The nation's crude oil supplies increased last week, the government said Thursday.
Crude supplies grew by 1.1 million barrels, or 0.3 percent, to 375.9 million barrels, which is 11.6 percent above year-ago levels, the Energy Department's Energy Information Administration said in its weekly report.
Analysts expected an increase of 1.5 million barrels for the week ended Nov. 9, according to Platts, the energy information arm of McGraw-Hill Cos.
Gasoline supplies shrank by 400,000 barrels, or 0.2 percent, to 201.9 million barrels. That's 1.6 percent lower than year-ago levels. Analysts expected gasoline supplies to be unchanged from the previous week.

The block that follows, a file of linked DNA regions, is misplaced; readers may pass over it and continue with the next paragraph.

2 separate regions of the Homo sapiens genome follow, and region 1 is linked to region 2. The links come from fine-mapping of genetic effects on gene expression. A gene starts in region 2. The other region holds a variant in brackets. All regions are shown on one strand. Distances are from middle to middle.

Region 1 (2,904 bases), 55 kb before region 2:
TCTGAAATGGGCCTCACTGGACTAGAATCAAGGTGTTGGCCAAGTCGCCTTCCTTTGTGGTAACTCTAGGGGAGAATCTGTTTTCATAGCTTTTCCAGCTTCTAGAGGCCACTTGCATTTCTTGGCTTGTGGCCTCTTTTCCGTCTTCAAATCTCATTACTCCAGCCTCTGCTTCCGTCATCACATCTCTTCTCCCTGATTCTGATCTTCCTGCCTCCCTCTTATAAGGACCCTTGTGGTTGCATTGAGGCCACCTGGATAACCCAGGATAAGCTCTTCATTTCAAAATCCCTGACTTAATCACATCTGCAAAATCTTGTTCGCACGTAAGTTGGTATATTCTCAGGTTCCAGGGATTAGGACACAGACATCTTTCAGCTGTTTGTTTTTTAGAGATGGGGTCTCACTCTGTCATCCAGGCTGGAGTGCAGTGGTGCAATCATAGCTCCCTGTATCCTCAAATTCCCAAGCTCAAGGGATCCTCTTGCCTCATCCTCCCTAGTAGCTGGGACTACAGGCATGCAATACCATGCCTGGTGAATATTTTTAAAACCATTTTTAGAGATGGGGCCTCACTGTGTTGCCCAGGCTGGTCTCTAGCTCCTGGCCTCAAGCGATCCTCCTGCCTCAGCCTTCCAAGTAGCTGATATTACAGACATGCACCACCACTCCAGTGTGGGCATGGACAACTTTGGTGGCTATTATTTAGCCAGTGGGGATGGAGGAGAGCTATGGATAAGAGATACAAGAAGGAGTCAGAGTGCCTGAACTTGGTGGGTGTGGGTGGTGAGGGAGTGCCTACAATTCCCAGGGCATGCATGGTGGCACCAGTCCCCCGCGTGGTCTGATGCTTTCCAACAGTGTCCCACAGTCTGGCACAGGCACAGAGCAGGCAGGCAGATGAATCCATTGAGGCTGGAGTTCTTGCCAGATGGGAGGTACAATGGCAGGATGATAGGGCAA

Demand for gasoline over the four weeks ended Nov. 9 was 0.7 percent higher than a year earlier, averaging 8.6 million barrels a day.
U.S. refineries ran at 86 percent of total capacity on average, up 0.6 percentage point from the prior week. That matched analysts' expectations.
Supplies of distillate fuel, which include diesel and heating oil, fell by 2.5 million barrels to 115.5 million barrels. Analysts expected distillate stocks to decline by 500,000 barrels.
Benchmark crude futures fell 42 cents to $85.90 a barrel in New York.